Anyone who spends any time with me at all will know that I’m always harping on about Dancehall, HipHop and my trainer collection. A fair amount of my posts are/will be related to these three things so I thought it might be an idea to give some background – this post will focus on Dancehall.
I was introduced to Dancehall at school (thank you Shanice!) and would subsequently spend a lot of my free time watching music videos and then trying to emulate the steps with my friends in the studio, the sixth form common room and our parent’s living rooms.
Going on to study BA (Hons) Dance and Culture with Professional Training, I was fortunate enough to take African People’s Dance classes with H Patten, and in my second year took part in Korotech Dancefest out in Jamaica. This experience absolutely changed my life (read more about Korotech Dancefest here) and led me to focus some of my final year research on Dancehall as an example of Jamaican popular culture and a national form. Below is a blog-friendly (and by no means comprehensive) introduction to Dancehall, including: participants, space and aesthetic.
Having emerged out of reggae and ska music in the late 1970s/early 1980s within the poor inner-city areas of Kingston, Dancehall was established as a music and dance genre and later became a language, fashion, style, space, community and attitude for those who were under-represented in Jamaica.
Participants in Dancehall include:
- the DJ, the recording artist who speaks or sings on the tracks
- the selector, who chooses and talks over the music to excite the audience
- the Dancehall Crews or Posses who perform
- the modellers, who set dancehall fashion and style
- the audience or ‘Dancehall Massive’ who actively participate in the Dancehall space
- the video light, the camera man who films the Dancehall as it happens, projected on screens around the space so everyone in the arena can see each other at any given time.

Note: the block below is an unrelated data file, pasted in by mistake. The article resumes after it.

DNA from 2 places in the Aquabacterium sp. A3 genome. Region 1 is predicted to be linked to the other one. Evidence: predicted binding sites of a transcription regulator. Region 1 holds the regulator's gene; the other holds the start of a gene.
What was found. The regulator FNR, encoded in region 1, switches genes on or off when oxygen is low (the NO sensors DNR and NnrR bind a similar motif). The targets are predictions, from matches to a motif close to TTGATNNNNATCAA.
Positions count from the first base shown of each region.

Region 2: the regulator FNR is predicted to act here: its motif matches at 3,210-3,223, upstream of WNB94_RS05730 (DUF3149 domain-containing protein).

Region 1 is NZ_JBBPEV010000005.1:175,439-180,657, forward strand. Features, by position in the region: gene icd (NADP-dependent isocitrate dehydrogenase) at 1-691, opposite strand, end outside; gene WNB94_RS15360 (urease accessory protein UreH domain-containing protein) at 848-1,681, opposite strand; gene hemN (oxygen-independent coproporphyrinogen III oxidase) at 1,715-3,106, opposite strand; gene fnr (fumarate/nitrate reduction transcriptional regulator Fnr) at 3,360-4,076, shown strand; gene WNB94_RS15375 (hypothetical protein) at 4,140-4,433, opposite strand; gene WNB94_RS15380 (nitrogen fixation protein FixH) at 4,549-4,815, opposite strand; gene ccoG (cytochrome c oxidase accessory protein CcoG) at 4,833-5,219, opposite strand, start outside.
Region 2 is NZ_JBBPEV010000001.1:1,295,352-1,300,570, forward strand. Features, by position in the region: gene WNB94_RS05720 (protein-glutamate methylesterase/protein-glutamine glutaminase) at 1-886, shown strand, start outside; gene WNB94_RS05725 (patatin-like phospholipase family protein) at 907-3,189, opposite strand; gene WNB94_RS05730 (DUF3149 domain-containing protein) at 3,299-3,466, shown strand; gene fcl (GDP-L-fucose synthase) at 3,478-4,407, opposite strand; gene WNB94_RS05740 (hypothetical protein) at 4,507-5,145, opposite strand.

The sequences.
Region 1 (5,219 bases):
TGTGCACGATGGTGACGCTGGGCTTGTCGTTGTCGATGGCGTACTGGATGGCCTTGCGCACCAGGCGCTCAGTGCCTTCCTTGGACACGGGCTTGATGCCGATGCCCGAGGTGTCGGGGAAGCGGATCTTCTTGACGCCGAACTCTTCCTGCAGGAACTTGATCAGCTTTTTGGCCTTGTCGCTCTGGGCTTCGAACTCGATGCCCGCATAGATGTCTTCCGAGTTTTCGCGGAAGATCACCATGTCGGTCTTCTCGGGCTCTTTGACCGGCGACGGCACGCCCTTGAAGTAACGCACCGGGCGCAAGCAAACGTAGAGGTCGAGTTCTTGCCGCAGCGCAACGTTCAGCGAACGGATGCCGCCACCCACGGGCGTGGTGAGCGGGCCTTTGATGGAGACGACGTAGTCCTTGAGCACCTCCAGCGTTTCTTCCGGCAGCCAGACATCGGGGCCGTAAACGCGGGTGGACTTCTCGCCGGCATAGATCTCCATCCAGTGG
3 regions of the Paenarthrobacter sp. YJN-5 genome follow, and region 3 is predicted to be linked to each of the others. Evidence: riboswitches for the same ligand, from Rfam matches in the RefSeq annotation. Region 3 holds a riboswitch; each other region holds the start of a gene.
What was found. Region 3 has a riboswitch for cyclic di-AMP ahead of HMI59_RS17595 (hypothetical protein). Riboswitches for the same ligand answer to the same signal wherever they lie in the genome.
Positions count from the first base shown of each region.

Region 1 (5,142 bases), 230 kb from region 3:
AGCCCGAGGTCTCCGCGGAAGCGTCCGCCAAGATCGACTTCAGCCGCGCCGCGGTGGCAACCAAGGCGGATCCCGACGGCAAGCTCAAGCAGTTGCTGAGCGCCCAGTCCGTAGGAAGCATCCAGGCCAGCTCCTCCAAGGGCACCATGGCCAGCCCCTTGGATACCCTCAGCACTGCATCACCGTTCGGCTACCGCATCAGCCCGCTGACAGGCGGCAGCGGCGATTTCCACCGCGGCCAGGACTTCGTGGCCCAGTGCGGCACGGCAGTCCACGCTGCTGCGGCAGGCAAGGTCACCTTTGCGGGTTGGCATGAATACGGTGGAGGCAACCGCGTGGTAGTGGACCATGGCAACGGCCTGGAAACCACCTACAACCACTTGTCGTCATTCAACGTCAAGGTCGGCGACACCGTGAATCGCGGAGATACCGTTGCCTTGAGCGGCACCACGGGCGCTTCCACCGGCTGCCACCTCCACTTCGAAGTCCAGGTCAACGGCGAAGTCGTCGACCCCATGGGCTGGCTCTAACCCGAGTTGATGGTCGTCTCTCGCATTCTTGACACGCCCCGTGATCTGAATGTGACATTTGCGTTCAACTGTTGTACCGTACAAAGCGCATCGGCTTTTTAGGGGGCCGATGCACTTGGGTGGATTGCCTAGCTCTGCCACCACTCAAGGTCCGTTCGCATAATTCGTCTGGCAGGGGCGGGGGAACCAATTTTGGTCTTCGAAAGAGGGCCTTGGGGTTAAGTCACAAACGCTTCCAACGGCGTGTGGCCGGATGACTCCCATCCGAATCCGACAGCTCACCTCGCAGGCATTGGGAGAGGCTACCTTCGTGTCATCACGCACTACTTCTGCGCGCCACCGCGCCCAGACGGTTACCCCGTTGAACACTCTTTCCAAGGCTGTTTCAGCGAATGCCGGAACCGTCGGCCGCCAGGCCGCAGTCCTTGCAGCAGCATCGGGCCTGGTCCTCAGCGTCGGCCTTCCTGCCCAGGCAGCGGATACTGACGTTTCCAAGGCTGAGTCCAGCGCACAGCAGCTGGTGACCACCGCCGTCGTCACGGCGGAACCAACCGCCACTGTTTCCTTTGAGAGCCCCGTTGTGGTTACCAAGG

The Dancehall Crews train together and create new steps in preparation for the Dancehall event to be picked up by the video light, as DJs will often be on the look-out for original dances that they can then feature in their music and become associated with. For example RDX’s song Movements (2011) features Dance Xpressionz as can be seen here…
In this way, the Dancehall industry provides access to jobs, and a means to sell labour and products on an international market – a means of social mobility for the Jamaican lower classes.
Here is an example of the video light, taken from Uptown Mondaze in Kingston Jamaica in 2015:
As well as focusing on dance soloists and groups, the video light also pans up and down female members of the audience, taking in their clothing choices as representation of the dancehall fashion and style.
The two videos above and below help to give a sense of the Dancehall Space, in this instance an outdoor space transformed by the huge amps, projector screen and sound system. Crews stand together in the space, artists will have specific areas that only they and their team can occupy, and those wishing to showcase new steps take to the highest platforms to ensure they can be seen by all.
In this video, you will notice how the selector calls out to Dance Xpressionz and specific members who are responsible for creating popular movements such as the Shelly Bounce (Shelly is the dancer wearing all black in the centre).
Aesthetically, the Dancehall movements convey continuities across the African Diaspora such as the emphasis of dancing on the beat, polyrhythms and isolations, on bends in the body such as the torso, head, pelvis and knees, as well as the whining of the pelvis, ephebism and the bounce.
There is a gender divide in the types of movement performed in the Dancehall. Female dancers can perform both female and male movements, however it is not culturally acceptable (in Jamaican culture) for a male dancer to perform female movements. Male dances emphasise complex leg and hand coordinated movements, as seen here by Shady Squad:
Whereas for female dances the origin of the movement is the pelvis, as seen here in Mr Vegas’ Bruk It Down featuring female dancers from Dance Xpressionz:
It is impossible to be interested in Dancehall and to not know about (Father) Bogle aka Mr Wacky. Real name Gerald Levy, Mr Bogle’s legacy has been the creation of key foundational Dancehall steps including The Bogle, Willie Bounce (named after his Black Roses Crew member Willie Haggart), Wacky Dip, Out and Bad and Row Di Boat to name a few.
Particularly during the 1990s, Father Bogle developed key relationships with artists such as Bounty Killer, Beenie Man, Elephant Man and Voice Mail. His steps are featured on many of their tracks and have subsequently gained notoriety all over the world.
The below video from dancer Latonya Style takes you through 22 of Bogle’s world famous steps:
FAVOURITE DANCEHALL DJs (a small selection)
J Capri (RIP)
TOP DANCEHALL CREWS/DANCERS TO LOOK OUT FOR
Dance Xpressionz (Orville Hall, Dansa Bling, Shelly, Stacy)
Black Eagles Crew
Dance JA (cultural organisation)
There we have it! A beginner’s guide to Dancehall. Though not fully comprehensive, I hope this helps to give insight in to this powerful form of popular dance and why I vibe, breathe and dance it as much as possible!